Wednesday, May 29, 2013

May 29: We have got you by the Balls by Guest Blogger

I don't know what comes to mind for you reading this title but I remember hearing this same words a couple of times prior from diverse sources over the years. Usually, whenever anyone receives such statements, it is an indication that one is hemmed in on every side without any possibility of escape.

The person(s) who dares to utter these words is supremely confident. S/he is certain that power and influence in this situation resides with them and they can either give life or take it at their pleasure. These persons are not given to caution in their speech as they infused with the spirit of the invincible with a knowledge of their endless powers.

From time to time, the executive arm of government in Nigeria acts like such a personality and the case of $40m USD contract to protect Nigeria's Internet is no exception. Because the executive holds the purse strings hence control the terms of engagement, anyone actively serving in this arm of government acts like one who answers to nobody else apart from their boss. This is prevalent with occupants of the villa both in times past and present.

The allegiance of civil servants especially the ones who rely on the appointing powers of the President to advance to the very top levels of their chosen profession, is primarily to the executive with occasional deference to the legislative & judicial arms of government when it cannot be avoided.

The current silence or lack of comment by the relevant government bodies on our dear 'Internet Protection' project that is expected to cost $40m USD is rather not surprising. Whenever discussions on ICT emerge, governments all over, talk of the need to properly protect their citizens as we see the good, the bad & the ugly of using technology.

However, anyone who uses anything in this world will acknowledge our devices are just tools that by using, the human factor decides in what manner, shape & model its impact will be e.g. the same gas using for cooking could if not correctly used lead to a fire outbreak.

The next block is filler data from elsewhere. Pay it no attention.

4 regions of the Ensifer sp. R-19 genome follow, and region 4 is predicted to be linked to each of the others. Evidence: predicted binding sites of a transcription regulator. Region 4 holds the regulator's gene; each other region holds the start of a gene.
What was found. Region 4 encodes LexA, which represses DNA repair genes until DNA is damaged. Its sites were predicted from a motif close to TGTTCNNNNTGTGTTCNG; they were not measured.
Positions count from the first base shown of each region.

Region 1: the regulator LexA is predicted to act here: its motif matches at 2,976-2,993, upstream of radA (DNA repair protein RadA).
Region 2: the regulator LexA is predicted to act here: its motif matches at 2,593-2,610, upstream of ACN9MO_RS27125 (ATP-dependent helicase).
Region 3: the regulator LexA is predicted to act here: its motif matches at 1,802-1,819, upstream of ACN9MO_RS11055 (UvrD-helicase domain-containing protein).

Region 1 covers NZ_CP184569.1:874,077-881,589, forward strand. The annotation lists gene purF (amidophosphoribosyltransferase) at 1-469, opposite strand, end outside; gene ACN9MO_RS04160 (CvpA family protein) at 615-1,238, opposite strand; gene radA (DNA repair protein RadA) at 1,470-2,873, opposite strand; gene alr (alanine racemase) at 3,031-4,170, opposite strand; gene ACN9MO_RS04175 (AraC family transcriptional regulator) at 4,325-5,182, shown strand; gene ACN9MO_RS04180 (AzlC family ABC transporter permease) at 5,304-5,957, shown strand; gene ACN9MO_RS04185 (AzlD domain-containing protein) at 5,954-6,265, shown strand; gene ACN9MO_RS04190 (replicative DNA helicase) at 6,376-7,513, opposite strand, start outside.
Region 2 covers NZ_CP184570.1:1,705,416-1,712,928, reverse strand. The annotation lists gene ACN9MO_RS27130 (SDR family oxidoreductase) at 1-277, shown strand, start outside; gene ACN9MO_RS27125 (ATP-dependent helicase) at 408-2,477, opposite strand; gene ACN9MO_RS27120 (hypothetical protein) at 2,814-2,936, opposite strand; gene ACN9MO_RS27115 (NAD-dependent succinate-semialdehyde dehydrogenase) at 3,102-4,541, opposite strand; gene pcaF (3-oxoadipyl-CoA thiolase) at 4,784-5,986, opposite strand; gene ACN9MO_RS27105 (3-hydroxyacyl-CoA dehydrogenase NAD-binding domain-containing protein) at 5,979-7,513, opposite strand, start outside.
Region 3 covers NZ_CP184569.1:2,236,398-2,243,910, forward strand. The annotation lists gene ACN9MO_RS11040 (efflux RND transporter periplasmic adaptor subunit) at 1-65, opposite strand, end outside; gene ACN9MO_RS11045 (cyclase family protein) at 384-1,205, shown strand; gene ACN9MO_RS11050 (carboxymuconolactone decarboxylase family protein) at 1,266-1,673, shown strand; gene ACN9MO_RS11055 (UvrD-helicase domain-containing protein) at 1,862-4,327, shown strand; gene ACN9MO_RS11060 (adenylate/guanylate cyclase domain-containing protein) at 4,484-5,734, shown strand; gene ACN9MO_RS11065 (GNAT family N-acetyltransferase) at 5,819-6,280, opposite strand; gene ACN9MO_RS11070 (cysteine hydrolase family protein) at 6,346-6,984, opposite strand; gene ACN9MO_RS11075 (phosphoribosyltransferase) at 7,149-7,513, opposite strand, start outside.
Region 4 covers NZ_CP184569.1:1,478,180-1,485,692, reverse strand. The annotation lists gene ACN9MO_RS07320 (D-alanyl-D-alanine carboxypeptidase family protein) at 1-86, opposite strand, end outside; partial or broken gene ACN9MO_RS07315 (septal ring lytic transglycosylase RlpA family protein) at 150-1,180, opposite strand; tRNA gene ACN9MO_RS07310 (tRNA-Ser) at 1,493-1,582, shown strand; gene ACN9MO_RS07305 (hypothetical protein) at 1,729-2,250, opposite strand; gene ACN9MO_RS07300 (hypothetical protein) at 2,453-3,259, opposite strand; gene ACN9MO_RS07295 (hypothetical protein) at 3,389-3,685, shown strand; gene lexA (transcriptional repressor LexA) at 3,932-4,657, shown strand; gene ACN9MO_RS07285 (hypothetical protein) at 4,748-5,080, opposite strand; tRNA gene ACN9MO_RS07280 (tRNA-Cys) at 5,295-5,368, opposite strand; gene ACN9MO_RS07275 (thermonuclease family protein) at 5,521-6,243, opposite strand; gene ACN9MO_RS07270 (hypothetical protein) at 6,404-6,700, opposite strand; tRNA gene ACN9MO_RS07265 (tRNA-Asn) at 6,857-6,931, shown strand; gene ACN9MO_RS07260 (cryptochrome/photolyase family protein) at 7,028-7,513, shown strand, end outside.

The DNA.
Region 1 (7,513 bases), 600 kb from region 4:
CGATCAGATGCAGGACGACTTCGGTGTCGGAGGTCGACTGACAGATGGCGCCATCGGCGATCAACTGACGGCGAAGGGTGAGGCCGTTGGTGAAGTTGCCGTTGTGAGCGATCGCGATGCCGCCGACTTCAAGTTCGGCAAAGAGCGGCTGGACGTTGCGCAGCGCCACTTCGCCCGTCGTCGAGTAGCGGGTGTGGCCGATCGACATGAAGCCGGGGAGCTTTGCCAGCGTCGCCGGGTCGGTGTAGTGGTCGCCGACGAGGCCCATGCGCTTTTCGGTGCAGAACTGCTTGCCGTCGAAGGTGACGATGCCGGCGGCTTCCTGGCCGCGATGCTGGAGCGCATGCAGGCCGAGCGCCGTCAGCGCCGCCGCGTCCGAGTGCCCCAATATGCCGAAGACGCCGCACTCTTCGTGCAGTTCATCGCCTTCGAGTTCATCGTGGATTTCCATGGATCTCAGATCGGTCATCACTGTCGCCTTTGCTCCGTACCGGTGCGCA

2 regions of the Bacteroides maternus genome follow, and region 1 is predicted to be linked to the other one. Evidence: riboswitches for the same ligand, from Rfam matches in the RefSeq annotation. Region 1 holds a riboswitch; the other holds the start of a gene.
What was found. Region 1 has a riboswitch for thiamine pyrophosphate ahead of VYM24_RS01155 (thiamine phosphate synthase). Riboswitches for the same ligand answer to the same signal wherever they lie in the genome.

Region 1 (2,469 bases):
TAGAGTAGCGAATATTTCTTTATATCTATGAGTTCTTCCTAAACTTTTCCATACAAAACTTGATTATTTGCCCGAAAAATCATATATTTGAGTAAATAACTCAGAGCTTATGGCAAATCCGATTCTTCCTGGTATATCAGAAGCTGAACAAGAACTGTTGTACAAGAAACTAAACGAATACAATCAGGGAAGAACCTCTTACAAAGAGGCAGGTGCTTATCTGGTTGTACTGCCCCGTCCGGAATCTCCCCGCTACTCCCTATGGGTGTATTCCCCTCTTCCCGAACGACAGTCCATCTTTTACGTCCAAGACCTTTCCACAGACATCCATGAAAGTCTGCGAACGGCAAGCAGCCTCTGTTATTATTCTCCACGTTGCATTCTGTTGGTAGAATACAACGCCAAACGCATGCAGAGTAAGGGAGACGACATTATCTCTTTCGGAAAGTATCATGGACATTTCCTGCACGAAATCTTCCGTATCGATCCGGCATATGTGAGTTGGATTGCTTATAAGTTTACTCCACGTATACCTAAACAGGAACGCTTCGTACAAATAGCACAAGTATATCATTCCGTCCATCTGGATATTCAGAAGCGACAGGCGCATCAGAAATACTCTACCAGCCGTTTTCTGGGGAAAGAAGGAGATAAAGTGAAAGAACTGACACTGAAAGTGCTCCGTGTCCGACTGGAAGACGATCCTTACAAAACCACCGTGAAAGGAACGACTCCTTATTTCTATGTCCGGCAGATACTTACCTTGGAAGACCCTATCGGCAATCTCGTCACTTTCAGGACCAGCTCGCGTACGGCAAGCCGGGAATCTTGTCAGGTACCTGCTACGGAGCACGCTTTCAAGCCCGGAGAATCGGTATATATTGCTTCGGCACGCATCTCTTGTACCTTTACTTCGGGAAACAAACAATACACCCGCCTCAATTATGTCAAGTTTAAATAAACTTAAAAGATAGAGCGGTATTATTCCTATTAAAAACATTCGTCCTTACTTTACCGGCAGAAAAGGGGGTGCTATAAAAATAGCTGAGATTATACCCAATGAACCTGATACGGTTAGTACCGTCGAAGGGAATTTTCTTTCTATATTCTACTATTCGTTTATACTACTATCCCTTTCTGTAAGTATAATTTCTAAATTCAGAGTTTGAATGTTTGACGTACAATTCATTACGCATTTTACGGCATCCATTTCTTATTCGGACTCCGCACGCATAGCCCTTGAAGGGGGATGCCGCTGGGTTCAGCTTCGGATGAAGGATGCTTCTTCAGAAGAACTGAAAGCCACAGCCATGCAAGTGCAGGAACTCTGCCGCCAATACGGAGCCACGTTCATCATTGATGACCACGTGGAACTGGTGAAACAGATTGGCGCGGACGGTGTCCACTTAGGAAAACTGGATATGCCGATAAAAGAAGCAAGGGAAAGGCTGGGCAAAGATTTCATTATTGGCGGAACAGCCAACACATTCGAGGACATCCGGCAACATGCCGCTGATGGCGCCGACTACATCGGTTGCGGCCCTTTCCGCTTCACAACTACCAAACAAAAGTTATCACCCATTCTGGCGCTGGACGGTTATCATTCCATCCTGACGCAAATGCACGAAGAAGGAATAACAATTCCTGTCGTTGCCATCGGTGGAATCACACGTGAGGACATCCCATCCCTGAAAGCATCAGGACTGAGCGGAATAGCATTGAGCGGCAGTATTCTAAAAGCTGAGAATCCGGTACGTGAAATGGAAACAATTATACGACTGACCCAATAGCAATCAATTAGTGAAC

The existing nature of governance sees an executive arm that is all powerful followed by the legislative arm. Infact, we see power tussles from active players in these two levels of government but i think the one that poses the greatest danger is the judiciary that has little influence relative to the other two arms.

No society that makes good progress exists without checks & balance. This is for the benefit of everyone as we like to say 'good intent is not enough' thus anyone left to his/her own devices will eventually slide into anarchy & sheer dictatorship even though that was not the intent at the onset.

The issue of data privacy & protection cannot be trivialized and technology is at the fulcrum as we all use the internet from a myriad of devices with service provision from the private sector. However, to aggregate sensitive & personal information and make it accessible to practically anyone who says its in our national security that they require such and not subject the process of request or collation to proper justification is not just disastrous but greatly leaves us open to descend into open censorship.

I remember the movie 'Independence Day' starring Will Smith. HIs character suffered some severe case of identity theft with no area of his life left unturned as the Director of a National Security Agency was convinced he was an enemy of the state whose goal was to destroy the state having gotten access to certain high security clearance level events illegally (in his view). At the end of the movie, one line stands out 'Who is going to monitor the monitors?'. This is because a senior member of government was speaking at a press conference and acknowledging mistakes had been made while apologising to person(s) affected.